New York Hospitals Continue to Make Progress in Reducing Rates of Infections
State Health Department's Fourth Annual Report on Hospital-Acquired Infections Shows Decline in Rates for Central-Line Blood Stream Infections and Surgical Site Infections
ALBANY, N.Y. (September 20, 2011) – The number of infections acquired by patients while in New York hospitals continues to decline, according to a new report issued by the New York State Department of Health.
The fourth annual report on Hospital-Acquired Infections (HAI), which includes rates of infections for individual hospitals, found that since 2007 the rate of central-line associated blood stream infections (CLABSIs) has fallen 37 percent and rates of surgical site infections for selected procedures fell by 15 percent.
"The progress made in New York to reduce hospital-acquired infections demonstrates strong collaboration and shows that an active commitment to patient safety can make a difference," State Health Commissioner Nirav R. Shah, M.D., M.P.H., said. "We commend hospitals across the state for their efforts to reduce infection rates, and will continue to challenge health care providers to adopt best practices to further reduce infections."
The report presents 2010 hospital-acquired infection rates identified by hospitals for surgical site infections related to colon, cardiac bypass, and hip replacement/revision surgeries; CLABSIs in adult, pediatric, and neonatal intensive care units; and Clostridium difficile (C. difficile) infections identified on admission, during hospital visits, and on readmission within four weeks after discharge from the same hospital. For surgical site infections and CLABSIs, the report also provides individual hospitals' infection rates in 2009 for comparison.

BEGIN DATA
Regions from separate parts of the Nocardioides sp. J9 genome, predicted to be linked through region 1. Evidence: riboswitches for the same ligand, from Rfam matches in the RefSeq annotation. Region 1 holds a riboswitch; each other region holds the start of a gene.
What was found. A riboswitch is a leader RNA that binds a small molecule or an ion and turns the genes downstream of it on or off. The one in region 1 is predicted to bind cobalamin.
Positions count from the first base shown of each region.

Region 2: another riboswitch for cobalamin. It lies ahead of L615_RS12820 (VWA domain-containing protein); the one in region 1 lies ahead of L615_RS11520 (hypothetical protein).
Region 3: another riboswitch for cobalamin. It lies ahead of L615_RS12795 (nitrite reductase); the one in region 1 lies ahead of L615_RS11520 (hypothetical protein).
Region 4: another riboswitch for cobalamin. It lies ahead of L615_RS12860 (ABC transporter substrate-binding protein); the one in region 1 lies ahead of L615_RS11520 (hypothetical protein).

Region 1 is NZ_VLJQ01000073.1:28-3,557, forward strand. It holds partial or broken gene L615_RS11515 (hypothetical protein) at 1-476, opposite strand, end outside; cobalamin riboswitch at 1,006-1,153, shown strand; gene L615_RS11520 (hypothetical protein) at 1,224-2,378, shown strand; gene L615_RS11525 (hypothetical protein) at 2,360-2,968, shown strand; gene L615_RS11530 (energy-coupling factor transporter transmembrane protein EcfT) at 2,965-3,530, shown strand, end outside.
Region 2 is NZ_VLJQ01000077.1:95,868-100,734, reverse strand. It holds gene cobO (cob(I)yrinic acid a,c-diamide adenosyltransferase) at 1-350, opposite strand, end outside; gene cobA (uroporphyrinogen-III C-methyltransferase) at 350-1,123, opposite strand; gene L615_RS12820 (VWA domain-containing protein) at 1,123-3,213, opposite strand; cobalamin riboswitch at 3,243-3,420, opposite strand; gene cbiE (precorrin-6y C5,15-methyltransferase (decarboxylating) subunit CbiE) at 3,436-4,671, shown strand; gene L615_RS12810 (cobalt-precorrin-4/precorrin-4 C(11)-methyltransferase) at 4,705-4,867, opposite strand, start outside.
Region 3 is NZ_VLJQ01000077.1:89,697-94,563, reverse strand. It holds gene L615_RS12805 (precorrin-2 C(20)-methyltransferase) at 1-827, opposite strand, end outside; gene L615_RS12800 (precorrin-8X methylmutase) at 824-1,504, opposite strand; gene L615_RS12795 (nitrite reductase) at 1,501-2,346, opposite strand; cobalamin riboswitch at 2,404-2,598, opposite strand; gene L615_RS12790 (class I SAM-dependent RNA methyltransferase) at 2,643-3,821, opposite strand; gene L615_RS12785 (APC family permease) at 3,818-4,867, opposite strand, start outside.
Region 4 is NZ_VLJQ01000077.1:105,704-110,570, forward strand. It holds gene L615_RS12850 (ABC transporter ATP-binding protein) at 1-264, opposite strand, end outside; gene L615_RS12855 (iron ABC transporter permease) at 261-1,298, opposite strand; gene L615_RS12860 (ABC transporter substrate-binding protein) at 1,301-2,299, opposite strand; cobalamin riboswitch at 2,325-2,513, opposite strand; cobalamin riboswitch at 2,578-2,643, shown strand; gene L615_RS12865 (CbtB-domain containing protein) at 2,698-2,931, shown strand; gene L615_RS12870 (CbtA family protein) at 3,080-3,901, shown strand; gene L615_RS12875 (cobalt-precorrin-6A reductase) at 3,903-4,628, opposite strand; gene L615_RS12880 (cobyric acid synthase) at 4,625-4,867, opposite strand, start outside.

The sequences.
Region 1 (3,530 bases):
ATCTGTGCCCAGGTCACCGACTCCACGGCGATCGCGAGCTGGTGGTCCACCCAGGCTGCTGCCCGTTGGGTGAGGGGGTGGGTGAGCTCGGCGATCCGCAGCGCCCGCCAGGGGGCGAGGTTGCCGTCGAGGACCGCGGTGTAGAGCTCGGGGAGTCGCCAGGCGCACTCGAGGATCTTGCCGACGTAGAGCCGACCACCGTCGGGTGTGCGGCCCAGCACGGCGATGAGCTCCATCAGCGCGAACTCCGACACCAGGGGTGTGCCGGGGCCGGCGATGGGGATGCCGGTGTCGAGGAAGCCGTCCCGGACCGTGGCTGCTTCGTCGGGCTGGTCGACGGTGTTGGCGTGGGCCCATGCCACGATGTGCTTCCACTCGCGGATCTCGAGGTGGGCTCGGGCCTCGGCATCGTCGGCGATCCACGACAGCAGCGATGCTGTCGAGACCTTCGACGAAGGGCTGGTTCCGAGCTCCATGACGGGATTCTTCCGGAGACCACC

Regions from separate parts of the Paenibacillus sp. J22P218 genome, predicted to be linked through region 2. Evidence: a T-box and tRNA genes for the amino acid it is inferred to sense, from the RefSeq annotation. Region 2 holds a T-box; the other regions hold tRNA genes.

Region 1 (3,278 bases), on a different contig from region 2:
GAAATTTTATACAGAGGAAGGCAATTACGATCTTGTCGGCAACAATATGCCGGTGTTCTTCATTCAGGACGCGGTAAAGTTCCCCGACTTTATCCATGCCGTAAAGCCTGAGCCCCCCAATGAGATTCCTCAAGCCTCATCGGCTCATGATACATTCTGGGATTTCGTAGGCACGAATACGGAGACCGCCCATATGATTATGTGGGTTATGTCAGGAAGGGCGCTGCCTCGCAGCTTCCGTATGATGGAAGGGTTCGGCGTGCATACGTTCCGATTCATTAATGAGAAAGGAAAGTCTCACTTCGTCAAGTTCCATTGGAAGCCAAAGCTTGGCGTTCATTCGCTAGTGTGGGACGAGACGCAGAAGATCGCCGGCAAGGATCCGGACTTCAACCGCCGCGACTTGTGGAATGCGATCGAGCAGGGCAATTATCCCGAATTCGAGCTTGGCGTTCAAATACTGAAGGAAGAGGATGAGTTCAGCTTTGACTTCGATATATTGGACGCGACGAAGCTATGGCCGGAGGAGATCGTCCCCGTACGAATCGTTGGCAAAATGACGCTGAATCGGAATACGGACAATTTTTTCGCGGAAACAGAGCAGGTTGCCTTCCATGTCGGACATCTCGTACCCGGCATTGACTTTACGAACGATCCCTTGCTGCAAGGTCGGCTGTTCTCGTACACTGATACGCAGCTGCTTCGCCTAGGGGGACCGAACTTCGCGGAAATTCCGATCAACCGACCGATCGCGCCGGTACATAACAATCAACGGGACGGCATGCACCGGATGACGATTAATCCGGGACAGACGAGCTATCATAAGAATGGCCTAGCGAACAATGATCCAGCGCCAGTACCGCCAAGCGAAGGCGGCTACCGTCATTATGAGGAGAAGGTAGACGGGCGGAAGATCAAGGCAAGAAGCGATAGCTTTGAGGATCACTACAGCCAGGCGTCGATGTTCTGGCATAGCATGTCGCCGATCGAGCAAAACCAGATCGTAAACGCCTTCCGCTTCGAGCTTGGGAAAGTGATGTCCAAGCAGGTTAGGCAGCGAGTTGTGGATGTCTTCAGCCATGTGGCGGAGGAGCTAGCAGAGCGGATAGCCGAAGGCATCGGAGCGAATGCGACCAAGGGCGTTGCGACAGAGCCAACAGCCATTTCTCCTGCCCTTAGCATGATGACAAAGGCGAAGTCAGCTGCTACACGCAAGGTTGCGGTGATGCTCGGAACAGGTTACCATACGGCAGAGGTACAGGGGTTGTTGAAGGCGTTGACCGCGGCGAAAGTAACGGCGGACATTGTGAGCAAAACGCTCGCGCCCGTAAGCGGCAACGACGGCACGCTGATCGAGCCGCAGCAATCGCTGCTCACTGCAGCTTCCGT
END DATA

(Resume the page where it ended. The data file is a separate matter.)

For the first time, the report includes C. difficile infection rates for individual hospitals and the state. New York is also the first state to publicly report validated C. difficile infection rates and has taken the lead in making hospitals aware of this emerging issue by systematic reporting and validating the reported data.
Among the major findings of the report:
- No hospital in New York State had HAI rates above state averages across all reporting categories.
- The 37 percent reduction in adult/pediatric/neonatal CLABSIs in New York hospitals since 2007 has not only protected the health of patients, but also led to an estimated savings of between $7.3 million and $29.4 million due to decreased length of hospital stays and preventing the need for additional treatment.
- In 2010 the statewide rate for surgical site infections was 5.0 percent after colon surgery, 2.2 percent for chest incision infections after cardiac bypass surgery, and 1.1 percent for hip replacement/revision surgery. These rates represent a 15 percent overall decrease since 2007, and have helped to achieve estimated savings of between $7.9 million and $23.1 million due to decreased length of hospital stays and preventing the need for additional treatment.
- In 2010, the State C. difficile hospital-onset infection rate was 8.2 infections per 10,000 patient days. Hospital-onset infection rates ranged from 0-21 infections per 10,000 patient days.
Projects funded by New York State Department of Health (DOH) to prevent hospital-acquired infections continue to result in reductions in targeted infections and improve the quality of patient care and safety. New York State conducts intensive audits to ensure complete and accurate reporting of all HAIs required to be reported. In 2010, only five other states conducted audits on the accuracy of CLABSI reporting.
In addition, New York State is implementing a new federal requirement that will reduce or eliminate Medicaid payments to hospitals and health care providers for services related to preventable health care acquired illnesses or injuries. This federal rule will provide further incentive for hospitals to reduce HAIs.
The full report, including hospital-specific results, is available on the DOH web site at: